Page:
So you know what a trust is but are confused about the parties involved? Below is a summary of the key parties to a trust and their roles.
Who is a Settlor?
A settlor is an unrelated party to the beneficiaries of the trust. This may include a close family friend or an accountant/lawyer. For tax reasons, the settlor should not be a unitholder of the trust or a beneficiary. In general, a settlor has no further involvement in the trust after the initial settlement/gift.
Who is a Trustee?
A trustee can either be an individual or corporate entity and is responsible for ensuring that the trust is administered in accordance with the trust deed. In Australia, a trustee is legally required to comply with the terms of the trust deed and the relevant legislation in the State or Territory where the trust is established.
We generally recommend that a company acts as a trustee of a discretionary trust. This is because it assists in minimising the risk of personal liability which is usually greater for an individual trustee then it is for directors of a corporate trustee.
Who is an Appointer?
An appointer can appoint and remove trustees under the trust deed. An appointer can also determine the trustee’s remuneration. While an appointer does not have the day-to-day control of the trust, it is often viewed as having the ultimate control by, for example, appointing and removing trustees.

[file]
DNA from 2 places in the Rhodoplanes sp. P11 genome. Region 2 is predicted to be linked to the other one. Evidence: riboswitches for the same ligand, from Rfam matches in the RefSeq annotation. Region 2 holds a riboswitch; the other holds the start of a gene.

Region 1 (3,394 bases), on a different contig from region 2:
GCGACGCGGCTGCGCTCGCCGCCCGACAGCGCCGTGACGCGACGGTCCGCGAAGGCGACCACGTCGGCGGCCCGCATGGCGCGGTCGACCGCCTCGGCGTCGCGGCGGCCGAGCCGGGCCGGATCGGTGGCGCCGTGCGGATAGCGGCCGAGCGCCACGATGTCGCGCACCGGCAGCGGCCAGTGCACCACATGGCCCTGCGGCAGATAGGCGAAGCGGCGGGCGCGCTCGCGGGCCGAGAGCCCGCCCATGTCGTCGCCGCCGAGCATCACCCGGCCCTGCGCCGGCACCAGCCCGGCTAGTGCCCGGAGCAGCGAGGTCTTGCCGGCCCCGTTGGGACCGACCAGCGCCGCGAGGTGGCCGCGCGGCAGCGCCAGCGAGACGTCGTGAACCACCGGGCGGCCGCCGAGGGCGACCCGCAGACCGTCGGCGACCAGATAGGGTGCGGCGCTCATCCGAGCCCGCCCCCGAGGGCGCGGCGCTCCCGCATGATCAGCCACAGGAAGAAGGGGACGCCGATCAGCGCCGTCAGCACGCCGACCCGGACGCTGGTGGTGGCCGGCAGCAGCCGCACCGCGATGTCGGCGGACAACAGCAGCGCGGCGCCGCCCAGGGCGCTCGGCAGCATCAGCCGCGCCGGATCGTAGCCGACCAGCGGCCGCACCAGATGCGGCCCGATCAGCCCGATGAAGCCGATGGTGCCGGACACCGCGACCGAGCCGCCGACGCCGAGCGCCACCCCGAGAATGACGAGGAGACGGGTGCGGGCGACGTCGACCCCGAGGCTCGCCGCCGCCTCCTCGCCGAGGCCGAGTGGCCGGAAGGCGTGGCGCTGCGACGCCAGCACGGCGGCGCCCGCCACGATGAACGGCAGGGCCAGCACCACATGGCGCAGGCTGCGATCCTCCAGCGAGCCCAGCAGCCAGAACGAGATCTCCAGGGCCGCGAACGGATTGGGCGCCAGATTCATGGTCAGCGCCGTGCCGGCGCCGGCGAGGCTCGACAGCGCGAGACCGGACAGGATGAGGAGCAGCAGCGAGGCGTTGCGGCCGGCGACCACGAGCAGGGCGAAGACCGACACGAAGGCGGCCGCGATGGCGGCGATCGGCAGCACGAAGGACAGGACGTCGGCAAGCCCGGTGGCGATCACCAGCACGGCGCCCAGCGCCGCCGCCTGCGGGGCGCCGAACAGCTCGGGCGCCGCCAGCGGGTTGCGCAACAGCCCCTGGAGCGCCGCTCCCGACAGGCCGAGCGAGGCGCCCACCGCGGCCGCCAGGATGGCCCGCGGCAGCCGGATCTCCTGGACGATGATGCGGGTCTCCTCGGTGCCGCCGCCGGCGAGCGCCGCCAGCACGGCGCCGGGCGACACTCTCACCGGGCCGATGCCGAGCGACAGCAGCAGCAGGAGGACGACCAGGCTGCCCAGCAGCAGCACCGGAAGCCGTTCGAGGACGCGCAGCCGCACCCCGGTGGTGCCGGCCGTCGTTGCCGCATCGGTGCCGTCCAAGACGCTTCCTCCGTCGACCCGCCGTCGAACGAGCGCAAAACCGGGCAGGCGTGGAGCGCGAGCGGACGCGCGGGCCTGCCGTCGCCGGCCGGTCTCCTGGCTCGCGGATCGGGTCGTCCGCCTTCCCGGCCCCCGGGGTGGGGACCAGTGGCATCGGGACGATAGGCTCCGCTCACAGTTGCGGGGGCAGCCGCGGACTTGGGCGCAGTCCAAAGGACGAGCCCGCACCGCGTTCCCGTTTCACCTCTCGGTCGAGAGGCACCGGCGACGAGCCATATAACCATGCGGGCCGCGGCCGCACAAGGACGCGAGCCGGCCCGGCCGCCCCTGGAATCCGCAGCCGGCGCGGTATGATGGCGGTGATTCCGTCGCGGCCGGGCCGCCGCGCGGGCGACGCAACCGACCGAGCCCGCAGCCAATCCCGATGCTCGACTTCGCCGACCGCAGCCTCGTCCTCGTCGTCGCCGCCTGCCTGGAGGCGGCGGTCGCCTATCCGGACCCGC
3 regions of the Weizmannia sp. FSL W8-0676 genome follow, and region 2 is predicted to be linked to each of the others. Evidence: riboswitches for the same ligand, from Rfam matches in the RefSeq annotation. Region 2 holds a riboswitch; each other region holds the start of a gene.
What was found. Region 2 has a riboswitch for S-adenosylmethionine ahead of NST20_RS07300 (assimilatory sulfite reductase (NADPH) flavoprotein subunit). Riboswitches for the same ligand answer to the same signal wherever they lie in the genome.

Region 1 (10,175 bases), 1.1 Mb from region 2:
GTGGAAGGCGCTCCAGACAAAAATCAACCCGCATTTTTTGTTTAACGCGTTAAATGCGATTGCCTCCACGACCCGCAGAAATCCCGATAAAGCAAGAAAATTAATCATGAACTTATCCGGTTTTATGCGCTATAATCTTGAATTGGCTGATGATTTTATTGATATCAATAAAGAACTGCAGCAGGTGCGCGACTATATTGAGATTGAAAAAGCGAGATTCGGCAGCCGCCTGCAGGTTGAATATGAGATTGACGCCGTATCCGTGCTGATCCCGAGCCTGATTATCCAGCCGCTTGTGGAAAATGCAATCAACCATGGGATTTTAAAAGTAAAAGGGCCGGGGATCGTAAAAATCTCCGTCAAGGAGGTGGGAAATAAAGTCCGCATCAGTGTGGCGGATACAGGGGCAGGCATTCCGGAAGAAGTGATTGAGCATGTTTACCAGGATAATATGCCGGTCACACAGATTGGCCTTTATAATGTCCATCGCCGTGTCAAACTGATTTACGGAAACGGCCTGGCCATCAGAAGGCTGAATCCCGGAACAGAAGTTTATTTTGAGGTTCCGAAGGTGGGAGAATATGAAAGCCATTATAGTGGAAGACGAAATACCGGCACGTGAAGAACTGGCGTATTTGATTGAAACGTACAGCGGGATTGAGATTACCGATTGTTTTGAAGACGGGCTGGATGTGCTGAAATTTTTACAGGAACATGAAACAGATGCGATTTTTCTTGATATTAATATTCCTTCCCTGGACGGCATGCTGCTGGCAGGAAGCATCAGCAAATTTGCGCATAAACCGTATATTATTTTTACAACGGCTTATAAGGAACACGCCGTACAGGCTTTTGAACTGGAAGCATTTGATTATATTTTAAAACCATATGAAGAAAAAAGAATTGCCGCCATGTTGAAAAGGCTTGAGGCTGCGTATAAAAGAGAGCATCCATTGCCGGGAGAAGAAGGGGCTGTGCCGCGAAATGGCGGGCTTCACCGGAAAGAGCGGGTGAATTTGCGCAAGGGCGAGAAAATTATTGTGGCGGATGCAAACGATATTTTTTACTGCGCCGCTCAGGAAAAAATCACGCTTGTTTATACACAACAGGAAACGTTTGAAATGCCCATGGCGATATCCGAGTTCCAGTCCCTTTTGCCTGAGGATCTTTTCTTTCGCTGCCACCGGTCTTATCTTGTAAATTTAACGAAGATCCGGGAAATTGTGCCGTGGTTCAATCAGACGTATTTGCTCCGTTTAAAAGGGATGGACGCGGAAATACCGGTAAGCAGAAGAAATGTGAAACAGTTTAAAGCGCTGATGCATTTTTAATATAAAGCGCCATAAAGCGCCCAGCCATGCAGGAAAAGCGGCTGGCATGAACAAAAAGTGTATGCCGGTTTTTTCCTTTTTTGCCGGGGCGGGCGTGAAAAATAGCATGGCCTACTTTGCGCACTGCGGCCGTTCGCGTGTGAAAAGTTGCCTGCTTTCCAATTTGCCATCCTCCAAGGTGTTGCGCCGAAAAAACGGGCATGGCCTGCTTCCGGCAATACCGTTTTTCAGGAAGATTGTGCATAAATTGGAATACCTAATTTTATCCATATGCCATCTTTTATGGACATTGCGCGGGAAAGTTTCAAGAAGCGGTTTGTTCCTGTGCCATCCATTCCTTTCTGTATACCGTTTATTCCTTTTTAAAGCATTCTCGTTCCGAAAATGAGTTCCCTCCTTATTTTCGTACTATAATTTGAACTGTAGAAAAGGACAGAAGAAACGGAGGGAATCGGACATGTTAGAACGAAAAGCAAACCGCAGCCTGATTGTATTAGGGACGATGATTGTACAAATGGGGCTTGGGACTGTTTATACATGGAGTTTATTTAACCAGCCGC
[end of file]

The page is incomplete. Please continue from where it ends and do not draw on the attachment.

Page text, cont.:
Who are the Primary Beneficiaries?
Discretionary family trust deeds largely have two named beneficiaries, often husband and wife, with all other beneficiaries defined by their relationship to the two primary beneficiaries. For example, children and grandchildren as well as any parent, grandparent or more distant ancestors.
Who are the General Beneficiaries?
Under the trust deed, general beneficiaries are those within the class of persons related to the primary beneficiaries (see above).
Who are the Income Beneficiaries?
Some trust deeds separate beneficial entitlement between income and capital (see below). For example, some beneficiaries may be entitled to the income of a trust and have no entitlement to trust capital or vice versa.
Who are the Capital Beneficiaries?
Capital beneficiaries are entitled to trust capital, but not to trust income.
Who are the Default Beneficiaries?
Default beneficiaries are those who enjoy the benefit of either the income or capital of the trust to the extent that the trustee has not exercised its discretion to distribute the trust’s income or capital favouring any other beneficiary or beneficiaries in the relevant income year. For tax purposes, default beneficiaries are often used in trust deeds to avoid the trustee being assessed on any undistributed trust income at the highest marginal tax rate.
If you have any questions about what is the most appropriate structure for your trust, ask our business structuring experts.